General Durable Power of Attorney
Who can act on your behalf if you are away on a lengthy trip or you are suddenly incapacitated? Everyone needs a backup, regardless of age or circumstances. The legal answer to this problem is the General Durable Financial Power of Attorney [DPOA].
The person who signs a DPOA is the PRINCIPAL. The Principal grants an individual the power to deal with his or her assets. The individual named to handle your assets in your DPOA is called your AGENT and Attorney-in-Fact.
The durable power of attorney gives your agent broad authority over all of your assets and grants your Agent the authority to make financial decisions on your behalf. The document is effective the minute you sign it. For this reason you must carefully consider to whom you should grant this power.
For most people a family member is a good choice to name to act as your Agent. Most people name a spouse, adult child, sibling or parent as their Agent under their DPOA. However, a trusted friend, accountant or attorney may also be named as your Agent or alternate Agent if you have no family member you wish to name as your Agent.
The DPOA survives your physical or mental incapacity unlike a non-durable power of attorney. When you are disabled your Agent can act for you, but the DPOA becomes invalid at your death. A DPOA is never a substitute for a will.
A DPOA authorizes your agent to sign checks, enter contracts buy or sell securities or real estate, deposit or withdraw funds, enter safe-deposit boxes, create trusts, run your business, make gifts, or do just about anything else that you could do with your money and property.
Although the powers granted in a DPOA are broad they can be limited or otherwise tailored to meet your specific circumstances or wishes.
The DPOA is a flexible legal tool that is valid from the moment you sign it until you die or revoke it. No formal transfer of title to your assets is required.
We are sometimes asked whether an Agent can force a business or individual to honor the DPOA. Unfortunately, the answer to this question is No. You cannot force an individual or bank to honor your DPOA.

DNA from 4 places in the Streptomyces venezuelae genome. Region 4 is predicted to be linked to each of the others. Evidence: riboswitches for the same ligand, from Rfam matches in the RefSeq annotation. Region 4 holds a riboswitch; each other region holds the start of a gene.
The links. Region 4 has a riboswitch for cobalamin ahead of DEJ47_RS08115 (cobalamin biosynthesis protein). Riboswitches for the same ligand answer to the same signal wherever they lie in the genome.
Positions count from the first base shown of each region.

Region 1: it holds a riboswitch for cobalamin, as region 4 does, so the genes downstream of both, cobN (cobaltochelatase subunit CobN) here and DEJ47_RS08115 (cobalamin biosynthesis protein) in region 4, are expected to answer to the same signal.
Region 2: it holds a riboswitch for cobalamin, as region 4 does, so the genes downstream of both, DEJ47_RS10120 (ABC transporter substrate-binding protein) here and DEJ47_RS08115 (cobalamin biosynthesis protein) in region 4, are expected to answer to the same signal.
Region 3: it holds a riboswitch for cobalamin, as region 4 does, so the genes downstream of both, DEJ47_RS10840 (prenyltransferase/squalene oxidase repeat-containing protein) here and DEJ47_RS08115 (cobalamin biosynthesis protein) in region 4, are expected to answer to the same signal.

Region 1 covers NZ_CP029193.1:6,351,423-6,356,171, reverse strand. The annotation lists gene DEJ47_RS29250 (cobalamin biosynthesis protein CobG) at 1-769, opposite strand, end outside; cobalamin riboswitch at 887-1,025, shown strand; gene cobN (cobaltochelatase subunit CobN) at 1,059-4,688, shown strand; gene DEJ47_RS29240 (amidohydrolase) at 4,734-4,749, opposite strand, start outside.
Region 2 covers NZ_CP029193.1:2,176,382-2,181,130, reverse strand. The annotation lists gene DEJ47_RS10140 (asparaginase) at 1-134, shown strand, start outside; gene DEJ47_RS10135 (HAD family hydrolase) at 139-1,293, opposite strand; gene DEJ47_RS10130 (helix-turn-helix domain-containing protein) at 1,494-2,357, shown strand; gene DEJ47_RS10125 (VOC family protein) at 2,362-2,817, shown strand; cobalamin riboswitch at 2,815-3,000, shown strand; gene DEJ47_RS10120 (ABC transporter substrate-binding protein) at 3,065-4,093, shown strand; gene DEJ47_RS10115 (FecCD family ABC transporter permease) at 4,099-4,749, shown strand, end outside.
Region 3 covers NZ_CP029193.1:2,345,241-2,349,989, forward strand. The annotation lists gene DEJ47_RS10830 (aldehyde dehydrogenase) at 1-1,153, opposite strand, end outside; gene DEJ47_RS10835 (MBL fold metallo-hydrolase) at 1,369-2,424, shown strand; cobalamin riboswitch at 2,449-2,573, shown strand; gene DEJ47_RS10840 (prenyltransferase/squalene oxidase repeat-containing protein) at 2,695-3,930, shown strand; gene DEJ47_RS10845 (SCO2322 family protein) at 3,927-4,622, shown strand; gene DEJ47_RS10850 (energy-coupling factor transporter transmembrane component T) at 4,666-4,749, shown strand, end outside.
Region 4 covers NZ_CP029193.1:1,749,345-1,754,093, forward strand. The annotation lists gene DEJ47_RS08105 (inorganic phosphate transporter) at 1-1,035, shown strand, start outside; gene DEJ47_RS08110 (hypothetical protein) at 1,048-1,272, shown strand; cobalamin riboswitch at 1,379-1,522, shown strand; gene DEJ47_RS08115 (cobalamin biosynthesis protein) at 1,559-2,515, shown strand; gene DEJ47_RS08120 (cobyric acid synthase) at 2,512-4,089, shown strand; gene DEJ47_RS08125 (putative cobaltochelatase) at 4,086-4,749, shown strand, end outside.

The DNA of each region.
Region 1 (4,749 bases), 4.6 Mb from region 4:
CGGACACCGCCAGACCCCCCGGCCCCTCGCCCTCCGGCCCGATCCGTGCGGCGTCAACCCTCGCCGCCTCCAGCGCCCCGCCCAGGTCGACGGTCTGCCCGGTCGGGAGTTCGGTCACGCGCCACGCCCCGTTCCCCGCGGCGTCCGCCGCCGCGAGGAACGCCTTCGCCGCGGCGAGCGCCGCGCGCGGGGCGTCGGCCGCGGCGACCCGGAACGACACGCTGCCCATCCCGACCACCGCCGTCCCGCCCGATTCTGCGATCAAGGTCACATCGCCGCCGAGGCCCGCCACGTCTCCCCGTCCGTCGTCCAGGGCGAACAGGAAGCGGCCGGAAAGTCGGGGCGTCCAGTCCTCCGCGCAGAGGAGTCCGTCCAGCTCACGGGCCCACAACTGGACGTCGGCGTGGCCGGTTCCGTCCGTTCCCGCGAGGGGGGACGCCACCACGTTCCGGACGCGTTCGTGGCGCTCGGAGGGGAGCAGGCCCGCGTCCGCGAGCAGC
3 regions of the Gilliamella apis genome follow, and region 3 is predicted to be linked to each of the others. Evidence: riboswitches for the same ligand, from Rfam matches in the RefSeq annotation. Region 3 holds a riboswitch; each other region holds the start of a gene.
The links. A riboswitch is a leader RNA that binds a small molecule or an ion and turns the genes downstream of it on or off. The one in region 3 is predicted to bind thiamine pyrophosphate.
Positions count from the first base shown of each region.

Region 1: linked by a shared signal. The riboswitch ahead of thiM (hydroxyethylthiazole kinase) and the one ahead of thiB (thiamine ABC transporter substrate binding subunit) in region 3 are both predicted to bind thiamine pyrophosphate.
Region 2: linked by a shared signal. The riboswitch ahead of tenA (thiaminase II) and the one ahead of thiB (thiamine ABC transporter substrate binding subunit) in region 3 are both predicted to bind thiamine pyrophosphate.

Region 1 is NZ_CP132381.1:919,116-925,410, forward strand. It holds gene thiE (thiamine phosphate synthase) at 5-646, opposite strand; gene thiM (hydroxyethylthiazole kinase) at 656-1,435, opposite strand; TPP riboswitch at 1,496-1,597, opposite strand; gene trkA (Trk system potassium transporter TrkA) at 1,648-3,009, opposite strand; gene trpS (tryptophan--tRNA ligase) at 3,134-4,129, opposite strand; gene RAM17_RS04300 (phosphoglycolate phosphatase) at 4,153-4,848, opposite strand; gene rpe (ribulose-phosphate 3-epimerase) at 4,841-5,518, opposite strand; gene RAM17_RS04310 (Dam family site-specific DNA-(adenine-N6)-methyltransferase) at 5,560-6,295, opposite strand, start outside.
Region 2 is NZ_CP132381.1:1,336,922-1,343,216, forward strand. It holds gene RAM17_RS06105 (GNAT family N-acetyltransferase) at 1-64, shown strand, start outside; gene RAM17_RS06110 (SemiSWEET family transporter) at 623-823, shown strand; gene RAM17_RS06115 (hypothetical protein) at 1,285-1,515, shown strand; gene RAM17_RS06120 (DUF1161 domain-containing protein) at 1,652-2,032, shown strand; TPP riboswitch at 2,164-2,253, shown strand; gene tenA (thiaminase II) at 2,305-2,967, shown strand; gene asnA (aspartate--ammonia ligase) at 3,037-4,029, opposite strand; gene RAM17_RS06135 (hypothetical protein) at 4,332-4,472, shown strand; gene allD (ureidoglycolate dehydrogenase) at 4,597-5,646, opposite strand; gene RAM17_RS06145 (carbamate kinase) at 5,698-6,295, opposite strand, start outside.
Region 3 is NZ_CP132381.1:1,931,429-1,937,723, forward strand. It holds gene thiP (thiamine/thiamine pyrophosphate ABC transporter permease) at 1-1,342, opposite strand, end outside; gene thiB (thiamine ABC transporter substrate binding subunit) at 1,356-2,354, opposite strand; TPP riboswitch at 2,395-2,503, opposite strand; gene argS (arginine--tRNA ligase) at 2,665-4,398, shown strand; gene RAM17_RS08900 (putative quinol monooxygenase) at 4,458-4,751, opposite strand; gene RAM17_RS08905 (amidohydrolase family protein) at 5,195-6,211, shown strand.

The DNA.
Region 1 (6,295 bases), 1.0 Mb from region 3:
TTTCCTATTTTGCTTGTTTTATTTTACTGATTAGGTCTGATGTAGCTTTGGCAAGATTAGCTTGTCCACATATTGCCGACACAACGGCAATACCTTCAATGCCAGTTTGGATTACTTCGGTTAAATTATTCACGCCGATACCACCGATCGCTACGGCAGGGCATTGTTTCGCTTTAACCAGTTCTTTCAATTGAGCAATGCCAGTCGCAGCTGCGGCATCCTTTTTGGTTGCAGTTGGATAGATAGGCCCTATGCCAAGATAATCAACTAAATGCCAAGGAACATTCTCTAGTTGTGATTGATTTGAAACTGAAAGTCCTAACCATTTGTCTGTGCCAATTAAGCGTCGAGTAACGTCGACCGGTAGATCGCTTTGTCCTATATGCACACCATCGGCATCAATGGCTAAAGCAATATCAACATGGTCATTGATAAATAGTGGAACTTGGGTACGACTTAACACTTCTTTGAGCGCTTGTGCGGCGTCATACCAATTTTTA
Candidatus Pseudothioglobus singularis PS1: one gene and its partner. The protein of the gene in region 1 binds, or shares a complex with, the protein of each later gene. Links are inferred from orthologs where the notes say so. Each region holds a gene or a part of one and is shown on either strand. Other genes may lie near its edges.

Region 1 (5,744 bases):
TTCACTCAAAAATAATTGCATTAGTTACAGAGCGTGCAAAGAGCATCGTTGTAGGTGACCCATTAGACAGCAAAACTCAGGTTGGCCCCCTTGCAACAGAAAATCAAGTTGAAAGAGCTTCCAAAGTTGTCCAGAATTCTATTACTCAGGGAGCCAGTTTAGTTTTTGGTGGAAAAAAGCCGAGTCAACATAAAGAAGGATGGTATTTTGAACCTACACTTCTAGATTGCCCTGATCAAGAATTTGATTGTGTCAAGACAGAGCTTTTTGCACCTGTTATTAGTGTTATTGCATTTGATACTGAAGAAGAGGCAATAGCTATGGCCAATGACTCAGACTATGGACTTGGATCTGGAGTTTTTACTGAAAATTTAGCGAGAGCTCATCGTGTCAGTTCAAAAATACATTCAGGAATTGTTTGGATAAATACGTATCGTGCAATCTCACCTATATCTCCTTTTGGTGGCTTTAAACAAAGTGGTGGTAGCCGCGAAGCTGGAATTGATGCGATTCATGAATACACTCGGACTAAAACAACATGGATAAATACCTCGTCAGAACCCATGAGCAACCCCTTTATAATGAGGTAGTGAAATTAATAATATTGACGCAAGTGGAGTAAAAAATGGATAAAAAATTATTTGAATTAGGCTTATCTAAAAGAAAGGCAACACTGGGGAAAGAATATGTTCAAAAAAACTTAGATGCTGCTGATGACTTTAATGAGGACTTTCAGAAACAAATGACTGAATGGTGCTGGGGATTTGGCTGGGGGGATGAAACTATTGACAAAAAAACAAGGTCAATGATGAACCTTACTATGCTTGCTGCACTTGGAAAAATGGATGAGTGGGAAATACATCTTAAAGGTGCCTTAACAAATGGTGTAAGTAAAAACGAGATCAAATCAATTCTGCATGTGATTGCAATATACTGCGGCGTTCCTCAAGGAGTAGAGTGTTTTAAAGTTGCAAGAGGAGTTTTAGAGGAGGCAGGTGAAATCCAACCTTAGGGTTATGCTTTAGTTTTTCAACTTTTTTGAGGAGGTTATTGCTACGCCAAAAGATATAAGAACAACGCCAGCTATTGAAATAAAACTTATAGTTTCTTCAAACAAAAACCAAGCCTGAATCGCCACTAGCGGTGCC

However, if you anticipate that your Agent will need to use your DPOA in the near future, you can check with your bank or brokerage firm to confirm whether they will accept your DPOA. Some firms may require the Principal to complete the firm’s form before honoring the DPOA. Other firms may ask the Agent to sign a sworn statement called an affidavit before a notary public stating that to the Agent’s knowledge the DPOA has not been revoked and the Principal is still alive.
The person you name as your Agent in a DPOA is called a “fiduciary” a person who holds a position of trust and who must act in the best interest of the Principal.
The Agent also called an Attorney-in-Fact must handle your property honestly and prudently, avoid conflicts of interest, keep your property separate from their property, and keep adequate records.
Even though an Agent acts for a Principal by signing checks and paying bills, the Agent does not become personally liable for the Principal’s bills as long as the Agent has not personally obligated his or herself for the debt. For example, if an adult child writes a check to a nursing home on the account of a parent using the DPOA, the adult child does not become personally liable for the debt to the nursing home unless he or she personally obligated themselves to pay the debt.
In Virginia, the law now permits certain individuals to demand an accounting from the Agent for the actions taken under the DPOA during the past two years. This statute provides family members with the ability to obtain information from the Agent about his or her handling of the Principal’s assets.
Signing as an Attorney-in-Fact
If you are an Attorney-in-Fact for another person and you must sign documents for them, the documents should be signed as follows:
[Sign Robert’s name here]
by Mary Agent